It’s an ISO 100 film and the process is identical to the original W film (which uses Kozo paper). However, the paper used for the V offers a higher transparency. Once enlarged, you can clearly see the paper’s fibers, which makes every picture unique. Depending on the situation, this can really add to an image and give it a special character.

As you can imagine, the processing of this film is a bit different and requires some extra equipment. The paper film base will not load onto normal reels, which leaves you with only two options:

1. Send your rolls of Washi film to Nation Photo, which has received the equipment and training to process this film.


2. Roll-up your sleeves and follow my tutorial to do it yourself.

If you have decided to go for the DIY solution, you will need the processing kit from Film Washi. This kit allows you to develop the films V and W into your Paterson or Jobo tanks. What’s special about it is that it will separate the film to help it avoid sticking to itself once in the tank.

Here’s my 8.5-minute video tutorial:

In this article, I will show you how to finish assembling the kit and how to load the film onto the reel, which can be pretty intimidating, I must admit. However, after seeing it and with a bit of practice, anybody can do it.

Unboxing the Processing Kit

The kit includes the following:

  • 1 processing reel (male+female parts)
  • 2 plastic separating strips (135 and 120)
  • 2 plastic strings
  • 1 rubber band
  • The film data sheet

Assembling the Kit

After unrolling the two plastic separating strips, you will see a plastic string already attached to each of them. The only thing you have to do it pass the string through the holes following the existing pattern. This is very easy but it does require a bit of patience.

It took me about 30 minutes to finish both strips. This step only has to be done once and then it will be ready for all your future developments.

Loading the Film Onto the Reel

This is where the fun begins! From here you’re supposed to be in complete darkness so I recommend practicing a little before playing around with the real film.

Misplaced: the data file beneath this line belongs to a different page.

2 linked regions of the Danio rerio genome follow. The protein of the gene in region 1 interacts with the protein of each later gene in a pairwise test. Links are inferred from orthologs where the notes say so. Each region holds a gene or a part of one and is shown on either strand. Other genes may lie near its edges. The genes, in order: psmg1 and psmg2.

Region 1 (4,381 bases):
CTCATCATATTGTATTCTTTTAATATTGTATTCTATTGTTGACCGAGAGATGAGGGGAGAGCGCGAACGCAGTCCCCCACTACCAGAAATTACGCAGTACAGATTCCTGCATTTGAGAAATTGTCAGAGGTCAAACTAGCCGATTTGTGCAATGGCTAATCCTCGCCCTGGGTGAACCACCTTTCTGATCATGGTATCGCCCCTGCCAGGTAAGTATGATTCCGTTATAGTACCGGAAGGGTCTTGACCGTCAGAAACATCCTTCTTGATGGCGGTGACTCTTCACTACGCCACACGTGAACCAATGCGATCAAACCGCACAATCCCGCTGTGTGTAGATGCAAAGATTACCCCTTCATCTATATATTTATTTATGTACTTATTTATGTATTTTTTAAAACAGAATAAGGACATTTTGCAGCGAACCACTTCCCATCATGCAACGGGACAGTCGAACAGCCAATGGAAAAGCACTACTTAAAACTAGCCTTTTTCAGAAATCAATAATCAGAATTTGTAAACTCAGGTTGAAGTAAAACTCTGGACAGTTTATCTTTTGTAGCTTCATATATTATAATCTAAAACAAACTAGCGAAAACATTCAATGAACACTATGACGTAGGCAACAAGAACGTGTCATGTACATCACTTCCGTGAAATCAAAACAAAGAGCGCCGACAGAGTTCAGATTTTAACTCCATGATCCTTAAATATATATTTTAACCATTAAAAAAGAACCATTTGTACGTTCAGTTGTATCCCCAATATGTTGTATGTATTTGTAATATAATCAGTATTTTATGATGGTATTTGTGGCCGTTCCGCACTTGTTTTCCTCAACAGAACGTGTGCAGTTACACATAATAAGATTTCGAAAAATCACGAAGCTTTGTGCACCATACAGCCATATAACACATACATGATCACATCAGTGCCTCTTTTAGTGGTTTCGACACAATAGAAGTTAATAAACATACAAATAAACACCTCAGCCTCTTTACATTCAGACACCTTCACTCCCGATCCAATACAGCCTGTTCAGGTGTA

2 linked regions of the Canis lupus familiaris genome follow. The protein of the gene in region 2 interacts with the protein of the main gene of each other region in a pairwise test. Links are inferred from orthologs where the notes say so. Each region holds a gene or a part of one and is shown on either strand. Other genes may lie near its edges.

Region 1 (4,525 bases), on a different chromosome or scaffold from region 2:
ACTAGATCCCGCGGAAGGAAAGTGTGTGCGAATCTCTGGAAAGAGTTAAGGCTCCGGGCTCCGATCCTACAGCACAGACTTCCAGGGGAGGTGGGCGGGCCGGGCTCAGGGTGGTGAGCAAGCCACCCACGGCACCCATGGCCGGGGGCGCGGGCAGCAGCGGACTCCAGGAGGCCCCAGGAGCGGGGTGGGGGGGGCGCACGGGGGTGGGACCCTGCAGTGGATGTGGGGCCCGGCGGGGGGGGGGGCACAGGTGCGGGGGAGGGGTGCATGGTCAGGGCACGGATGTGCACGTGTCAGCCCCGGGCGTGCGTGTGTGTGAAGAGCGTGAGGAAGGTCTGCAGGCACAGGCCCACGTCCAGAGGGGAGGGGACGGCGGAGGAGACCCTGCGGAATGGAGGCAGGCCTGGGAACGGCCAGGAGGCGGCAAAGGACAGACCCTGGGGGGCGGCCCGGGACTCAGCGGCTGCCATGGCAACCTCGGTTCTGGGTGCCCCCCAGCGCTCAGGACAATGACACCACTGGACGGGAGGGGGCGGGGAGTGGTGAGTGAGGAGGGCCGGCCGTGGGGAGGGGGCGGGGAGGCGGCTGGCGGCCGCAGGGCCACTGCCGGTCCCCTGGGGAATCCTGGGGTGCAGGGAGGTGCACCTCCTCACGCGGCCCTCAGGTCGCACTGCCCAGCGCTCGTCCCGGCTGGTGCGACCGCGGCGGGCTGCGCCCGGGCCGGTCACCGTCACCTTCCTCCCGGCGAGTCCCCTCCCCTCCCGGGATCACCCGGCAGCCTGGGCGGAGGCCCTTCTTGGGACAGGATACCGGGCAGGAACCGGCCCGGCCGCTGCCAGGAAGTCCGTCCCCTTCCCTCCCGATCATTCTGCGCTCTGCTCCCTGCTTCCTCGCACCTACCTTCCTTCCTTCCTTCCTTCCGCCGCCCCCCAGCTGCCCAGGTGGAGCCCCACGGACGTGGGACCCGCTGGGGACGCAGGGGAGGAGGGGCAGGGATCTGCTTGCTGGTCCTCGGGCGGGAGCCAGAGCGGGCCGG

My suggestion is to prepare the film beforehand. For the 35mm, put it out of the canister and roll it onto itself. When you reach the end, cut it from the spool. For 120, it’s the same thing except that you also have to remove the backing paper. In the video above, you see me loading the backing paper. Keep in mind that this for demonstration purpose only and you are supposed to load the film instead!

On the strips, you will see one side two cuts. This side has to slide into the slot that’s on the reel. To slide it in, you will have have to align both parts of the reel and then slide the strip into it. Then firmly hold onto it and to a full turn with the strip to cover the starting point.

When you have done a full turn around the central axis, grab the film and place under your thumb onto the strip. Now roll them both together until all the film and strip have been rolled on the reel.

At the end of the strip, you will see a tiny black bar. Place it between the reel’s bars so it stays in position. You can also use the rubber band if you feel like it’s not locked properly (I recommend it on the 120).

Then put it in your tank and you are good to go for the development.

Developing the Film

The development of the film V is relatively standard. On the documentation, you will find processing times for the most common developers. In my case, the Ilford DD-X was not listed so I followed the advice given and sticked to the developing times of the Ilford FP4. I went for a 1+4 dilution for 10 minutes.

I won’t go too much into detail about the development, as there are plenty of resources for developing film online.

Sample Photos

I’ve had the chance to try both the 35mm and the 120 versions of V film. On some shots, you will see that the fibers aren’t perfectly horizontal or vertical. This is because I had to the straighten the horizon (I’m terrible at having picture leveled!) so it’s good to keep that in mind while shooting as it will be impossible to correct.

We are going to look first at the 120 that I shot on the Mamiya M645 1000s with a Sekor C 35mm f/3.5 and a Sekor C 80mm f/1.9.

From here you are looking at samples of the 35mm version shot on a Nikon F2 and Nikkor 50mm f/2.0.

I hope you have enjoyed this introduction to the Film Washi’s V film and that you will give it a try too! You can find more information on the company’s website.

About the author: Vincent Moschetti is an Ireland-based photographer who is in the middle of a year-long experiment where he’s shooting only film photography. The opinions expressed in this article are solely those of the author. You can find more of his work or follow along on this adventure by visiting his website or following him on Facebook and Instagram. This post was also published here.

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Michaels: Yes, You Can Do That Portrait Challenge In Our Stores